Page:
It’s a compelling story and for the most part it’s well told.
Shweta Tripathi and Nawazuddin Siddiqui front a film about a topic we barely acknowledge, forget showing it in our films. Director Shlok Sharma shows talent.
Haraamkhor is one film you just shouldn’t miss, even if it’s just to see how Hindi cinema is exploring new themes with finesse.
'Haraamkhor' has good performances to watch but it won’t appeal to the masses. Since there are multiple big releases this Friday, pick this only if you are an ardent Nawazzudin Siddiqui fan or want to see an unconventional love story with a social message.
Haraamkhor may not appeal to the regular Bollywood audience but if you’re a Nawazuddin Siddiqui fan and love watching performance-oriented films, this shouldn’t be missed at all...
Haraamkhor isn't a ground-breaker, but it certainly is worthy of applause for its fearlessness and for the impressive quality of the acting.
Haraamkhor shows a lot of promise but ends up being way too vague to be hard-hitting.
Haraamkhor starts off as a very enjoyable film that’s filled with funny situations, unique characters and an overall enjoyable aura. But in the second half the story seems to take unnecessary turns, slowing its pace down. It will still be a delight to watch for those who admire the genius that is Nawazuddin Siddiqui.
There is a lot to love and lot to notice in Haraamkhor. The film is like a diamond; the more you notice, the more you find imperfections which make it all the more beautiful, all the more perfect. Just one advice: Don't take your jaanu to watch it with you, it is not a date movie.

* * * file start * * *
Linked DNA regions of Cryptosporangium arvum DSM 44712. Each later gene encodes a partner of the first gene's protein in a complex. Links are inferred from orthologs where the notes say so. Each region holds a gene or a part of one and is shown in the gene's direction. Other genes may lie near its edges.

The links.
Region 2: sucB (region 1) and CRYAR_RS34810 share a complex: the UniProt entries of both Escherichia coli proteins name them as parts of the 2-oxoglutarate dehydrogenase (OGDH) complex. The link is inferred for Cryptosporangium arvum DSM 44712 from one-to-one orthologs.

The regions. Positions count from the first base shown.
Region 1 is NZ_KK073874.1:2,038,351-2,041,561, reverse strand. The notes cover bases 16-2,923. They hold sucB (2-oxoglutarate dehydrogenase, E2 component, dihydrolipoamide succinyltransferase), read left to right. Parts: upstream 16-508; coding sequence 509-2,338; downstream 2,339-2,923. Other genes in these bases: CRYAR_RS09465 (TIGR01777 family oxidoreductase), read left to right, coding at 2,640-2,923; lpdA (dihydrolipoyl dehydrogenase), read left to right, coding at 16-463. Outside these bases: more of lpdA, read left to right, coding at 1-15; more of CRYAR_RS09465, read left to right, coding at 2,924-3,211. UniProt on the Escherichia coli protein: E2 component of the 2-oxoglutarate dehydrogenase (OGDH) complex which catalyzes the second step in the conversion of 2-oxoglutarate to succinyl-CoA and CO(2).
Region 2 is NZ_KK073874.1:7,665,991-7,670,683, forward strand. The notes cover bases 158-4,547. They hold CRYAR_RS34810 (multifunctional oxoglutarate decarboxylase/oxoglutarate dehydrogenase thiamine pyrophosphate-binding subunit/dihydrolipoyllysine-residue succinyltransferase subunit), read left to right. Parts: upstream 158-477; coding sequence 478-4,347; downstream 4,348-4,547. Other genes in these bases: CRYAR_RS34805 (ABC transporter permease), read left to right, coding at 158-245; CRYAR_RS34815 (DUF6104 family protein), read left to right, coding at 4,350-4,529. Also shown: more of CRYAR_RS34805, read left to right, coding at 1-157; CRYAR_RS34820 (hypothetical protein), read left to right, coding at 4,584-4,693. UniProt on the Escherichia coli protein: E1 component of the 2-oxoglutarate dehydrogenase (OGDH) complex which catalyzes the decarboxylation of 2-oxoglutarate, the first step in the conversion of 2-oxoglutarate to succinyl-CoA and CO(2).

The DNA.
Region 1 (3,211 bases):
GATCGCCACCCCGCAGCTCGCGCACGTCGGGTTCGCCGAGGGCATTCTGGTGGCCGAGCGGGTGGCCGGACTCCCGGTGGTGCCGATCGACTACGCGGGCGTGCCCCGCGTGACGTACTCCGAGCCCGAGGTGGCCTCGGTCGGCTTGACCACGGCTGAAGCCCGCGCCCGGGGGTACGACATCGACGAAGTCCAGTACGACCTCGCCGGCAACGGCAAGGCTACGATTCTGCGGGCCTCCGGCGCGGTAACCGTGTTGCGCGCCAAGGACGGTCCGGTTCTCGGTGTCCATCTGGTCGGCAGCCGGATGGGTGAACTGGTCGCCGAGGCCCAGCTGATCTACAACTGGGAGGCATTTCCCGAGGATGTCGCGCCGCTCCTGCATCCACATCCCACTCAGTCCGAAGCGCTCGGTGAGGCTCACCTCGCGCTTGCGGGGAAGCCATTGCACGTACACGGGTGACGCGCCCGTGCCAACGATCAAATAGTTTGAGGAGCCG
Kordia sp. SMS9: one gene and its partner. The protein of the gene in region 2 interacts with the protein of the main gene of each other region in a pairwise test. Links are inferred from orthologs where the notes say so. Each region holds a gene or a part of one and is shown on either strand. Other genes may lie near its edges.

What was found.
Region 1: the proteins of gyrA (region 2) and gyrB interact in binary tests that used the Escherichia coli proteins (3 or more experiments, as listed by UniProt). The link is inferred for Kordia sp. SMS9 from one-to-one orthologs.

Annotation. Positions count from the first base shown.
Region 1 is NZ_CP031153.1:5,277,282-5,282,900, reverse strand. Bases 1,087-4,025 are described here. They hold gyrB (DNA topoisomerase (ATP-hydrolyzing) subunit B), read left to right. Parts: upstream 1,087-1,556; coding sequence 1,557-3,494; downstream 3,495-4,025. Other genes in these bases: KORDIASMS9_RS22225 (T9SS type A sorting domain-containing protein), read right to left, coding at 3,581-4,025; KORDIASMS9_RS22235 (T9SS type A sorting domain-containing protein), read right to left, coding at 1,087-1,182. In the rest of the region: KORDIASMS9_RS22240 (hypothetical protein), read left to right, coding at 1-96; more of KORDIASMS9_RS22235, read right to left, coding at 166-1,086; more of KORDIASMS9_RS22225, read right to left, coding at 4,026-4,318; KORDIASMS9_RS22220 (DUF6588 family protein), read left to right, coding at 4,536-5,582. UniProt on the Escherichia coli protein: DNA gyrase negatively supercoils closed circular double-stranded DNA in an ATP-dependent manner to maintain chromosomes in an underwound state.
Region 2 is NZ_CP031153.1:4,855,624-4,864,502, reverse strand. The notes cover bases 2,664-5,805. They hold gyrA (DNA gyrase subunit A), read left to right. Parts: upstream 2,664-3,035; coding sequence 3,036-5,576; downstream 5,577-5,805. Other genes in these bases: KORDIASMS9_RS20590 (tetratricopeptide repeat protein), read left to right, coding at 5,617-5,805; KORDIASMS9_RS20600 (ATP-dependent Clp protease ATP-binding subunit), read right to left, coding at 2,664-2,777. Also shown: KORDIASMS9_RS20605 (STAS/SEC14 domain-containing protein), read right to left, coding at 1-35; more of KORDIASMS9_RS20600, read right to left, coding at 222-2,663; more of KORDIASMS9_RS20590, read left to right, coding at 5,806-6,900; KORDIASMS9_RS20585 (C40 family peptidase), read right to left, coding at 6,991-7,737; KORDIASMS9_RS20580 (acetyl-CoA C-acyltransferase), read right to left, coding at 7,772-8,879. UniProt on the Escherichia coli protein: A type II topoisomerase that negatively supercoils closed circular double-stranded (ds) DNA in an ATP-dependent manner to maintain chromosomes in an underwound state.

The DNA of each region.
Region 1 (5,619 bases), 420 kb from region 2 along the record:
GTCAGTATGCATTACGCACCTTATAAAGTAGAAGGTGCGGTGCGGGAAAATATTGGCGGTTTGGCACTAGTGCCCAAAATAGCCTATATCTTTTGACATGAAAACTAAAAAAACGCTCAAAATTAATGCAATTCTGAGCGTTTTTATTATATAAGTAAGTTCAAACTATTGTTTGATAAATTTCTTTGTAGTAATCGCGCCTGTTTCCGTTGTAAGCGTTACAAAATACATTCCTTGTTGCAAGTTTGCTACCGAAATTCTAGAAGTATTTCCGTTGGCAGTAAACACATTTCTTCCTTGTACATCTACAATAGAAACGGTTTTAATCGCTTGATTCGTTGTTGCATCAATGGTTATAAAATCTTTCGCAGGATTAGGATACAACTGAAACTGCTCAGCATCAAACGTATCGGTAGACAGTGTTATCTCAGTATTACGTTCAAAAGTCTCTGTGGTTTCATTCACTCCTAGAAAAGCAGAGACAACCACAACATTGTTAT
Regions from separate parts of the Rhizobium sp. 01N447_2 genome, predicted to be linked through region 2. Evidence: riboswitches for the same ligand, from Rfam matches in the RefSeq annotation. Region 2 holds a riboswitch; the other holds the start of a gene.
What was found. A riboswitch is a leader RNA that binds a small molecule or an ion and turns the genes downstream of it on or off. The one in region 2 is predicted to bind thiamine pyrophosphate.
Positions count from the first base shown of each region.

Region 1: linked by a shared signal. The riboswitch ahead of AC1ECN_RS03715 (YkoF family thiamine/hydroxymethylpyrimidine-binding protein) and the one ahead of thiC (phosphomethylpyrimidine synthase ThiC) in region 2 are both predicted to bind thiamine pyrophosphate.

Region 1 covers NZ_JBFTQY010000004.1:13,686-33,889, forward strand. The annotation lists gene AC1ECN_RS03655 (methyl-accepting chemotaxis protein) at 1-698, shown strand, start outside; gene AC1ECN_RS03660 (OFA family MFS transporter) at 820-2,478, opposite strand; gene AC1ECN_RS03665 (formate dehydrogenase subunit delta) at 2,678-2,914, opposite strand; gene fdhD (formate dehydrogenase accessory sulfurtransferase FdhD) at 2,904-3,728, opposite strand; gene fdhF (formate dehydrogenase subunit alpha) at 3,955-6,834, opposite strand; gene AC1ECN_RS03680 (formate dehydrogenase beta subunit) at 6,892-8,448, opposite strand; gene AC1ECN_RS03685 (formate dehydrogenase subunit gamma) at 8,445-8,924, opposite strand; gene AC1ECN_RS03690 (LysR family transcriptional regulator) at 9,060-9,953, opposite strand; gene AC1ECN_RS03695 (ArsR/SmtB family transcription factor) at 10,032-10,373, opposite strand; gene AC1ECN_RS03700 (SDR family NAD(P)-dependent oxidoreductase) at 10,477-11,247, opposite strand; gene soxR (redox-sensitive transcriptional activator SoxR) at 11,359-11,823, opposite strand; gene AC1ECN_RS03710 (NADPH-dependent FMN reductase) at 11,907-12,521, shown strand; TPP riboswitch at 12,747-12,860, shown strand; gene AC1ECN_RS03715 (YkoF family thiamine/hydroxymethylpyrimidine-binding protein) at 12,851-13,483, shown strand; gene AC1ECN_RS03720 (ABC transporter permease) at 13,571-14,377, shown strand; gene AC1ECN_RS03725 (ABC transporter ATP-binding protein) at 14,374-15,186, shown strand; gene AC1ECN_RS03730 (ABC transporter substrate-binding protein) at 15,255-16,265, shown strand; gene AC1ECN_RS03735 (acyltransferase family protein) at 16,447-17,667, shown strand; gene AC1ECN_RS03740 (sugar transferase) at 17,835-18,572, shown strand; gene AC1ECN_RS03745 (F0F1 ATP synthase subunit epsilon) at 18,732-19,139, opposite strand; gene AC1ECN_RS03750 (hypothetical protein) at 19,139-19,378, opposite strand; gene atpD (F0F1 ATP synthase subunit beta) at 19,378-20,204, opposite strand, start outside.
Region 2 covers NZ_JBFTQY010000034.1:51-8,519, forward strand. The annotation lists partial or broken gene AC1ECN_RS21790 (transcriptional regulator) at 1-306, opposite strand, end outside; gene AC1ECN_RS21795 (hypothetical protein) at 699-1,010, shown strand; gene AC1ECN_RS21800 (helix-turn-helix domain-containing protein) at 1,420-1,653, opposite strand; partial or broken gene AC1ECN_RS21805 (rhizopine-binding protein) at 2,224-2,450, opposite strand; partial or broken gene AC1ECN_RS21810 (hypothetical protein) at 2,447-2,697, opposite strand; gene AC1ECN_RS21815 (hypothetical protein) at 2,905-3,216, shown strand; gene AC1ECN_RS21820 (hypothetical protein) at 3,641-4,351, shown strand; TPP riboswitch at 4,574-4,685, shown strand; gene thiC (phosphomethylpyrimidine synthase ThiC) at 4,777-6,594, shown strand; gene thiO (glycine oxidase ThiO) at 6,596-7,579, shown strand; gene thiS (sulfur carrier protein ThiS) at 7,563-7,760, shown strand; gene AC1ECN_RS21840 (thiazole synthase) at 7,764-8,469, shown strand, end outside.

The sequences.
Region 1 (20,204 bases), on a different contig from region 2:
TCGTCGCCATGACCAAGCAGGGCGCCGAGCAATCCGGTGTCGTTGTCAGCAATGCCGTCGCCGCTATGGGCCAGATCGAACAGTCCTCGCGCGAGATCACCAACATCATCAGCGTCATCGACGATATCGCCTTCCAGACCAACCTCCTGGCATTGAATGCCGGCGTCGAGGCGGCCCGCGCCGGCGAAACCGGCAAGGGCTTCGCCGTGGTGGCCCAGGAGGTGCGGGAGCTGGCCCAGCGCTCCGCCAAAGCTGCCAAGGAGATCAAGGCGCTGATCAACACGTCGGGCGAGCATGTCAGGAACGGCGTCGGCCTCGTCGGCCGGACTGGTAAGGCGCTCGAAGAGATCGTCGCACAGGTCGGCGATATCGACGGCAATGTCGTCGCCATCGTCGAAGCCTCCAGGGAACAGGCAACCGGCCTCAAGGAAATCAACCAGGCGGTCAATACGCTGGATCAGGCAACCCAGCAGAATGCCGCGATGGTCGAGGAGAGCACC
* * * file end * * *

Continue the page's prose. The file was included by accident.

This film is insightful and dark, a certified entry into the indie and art cinema stable. If you like your films to be gritty and real, Haraamkhor is a real mean machine.
After the insipid scripting, the lack of connection of Nawaz and Shweta with the audience becomes the movie's biggest drawback. Further during the climax when we pray that this tepidly misguided attempt will reach to some conclusion, a dark, abrupt end makes the matter worse leaving the audience in confusion whether to scratch their brains or tear the screen in which they have just seen HARAMKHOR - ironically, the makers have managed to objectify the movie's title in the end. BRAVO. What an art!!
How far will this film travel? Not sure. No one ever is. It is, however, a very interesting take worth the big screen, if not in the theatre, then ideally in the comfort of home since Netflix or Amazon very much allow such options.
See Haraamkhor for its original and audacious content and for the way the debutant director extracts a gush of empathy from these bored characters even during their worst moments. Love, we always knew, as redemptive. But lust needn’t be all bad either.
Though the scenes are repetitive, Sharma does succeed in walking the edge between intensity and airiness and transporting the audience into this simple and confined world. As the uneasiness builds, you brace yourself for an explosive end.Unfortunately, when it does come there is a sense that everything that preceded it was designed to lead up to it and, as grisly as it is, like everything before, this scene too does not move you. I didn’t feel for any of the characters and I was let down by this emotional disinterest.
In a small town, when a young girl battling hormones battles loneliness and finds it easy to seduce a local teacher, who thinks nothing of but his own pleasure, there is chaos in the lives of a young lad (and his friend) who stalk her constantly. This is such fearlessly new storytelling, it takes getting used to. But it's a story that needs to be told.
For once, don’t watch a movie for the actor playing it. Give this film a try, and you will be awed by the performances of the young stars. The story is dark, the ending is not happy, but the journey is highly entertaining as well as educating about an issue that is not often spoken about.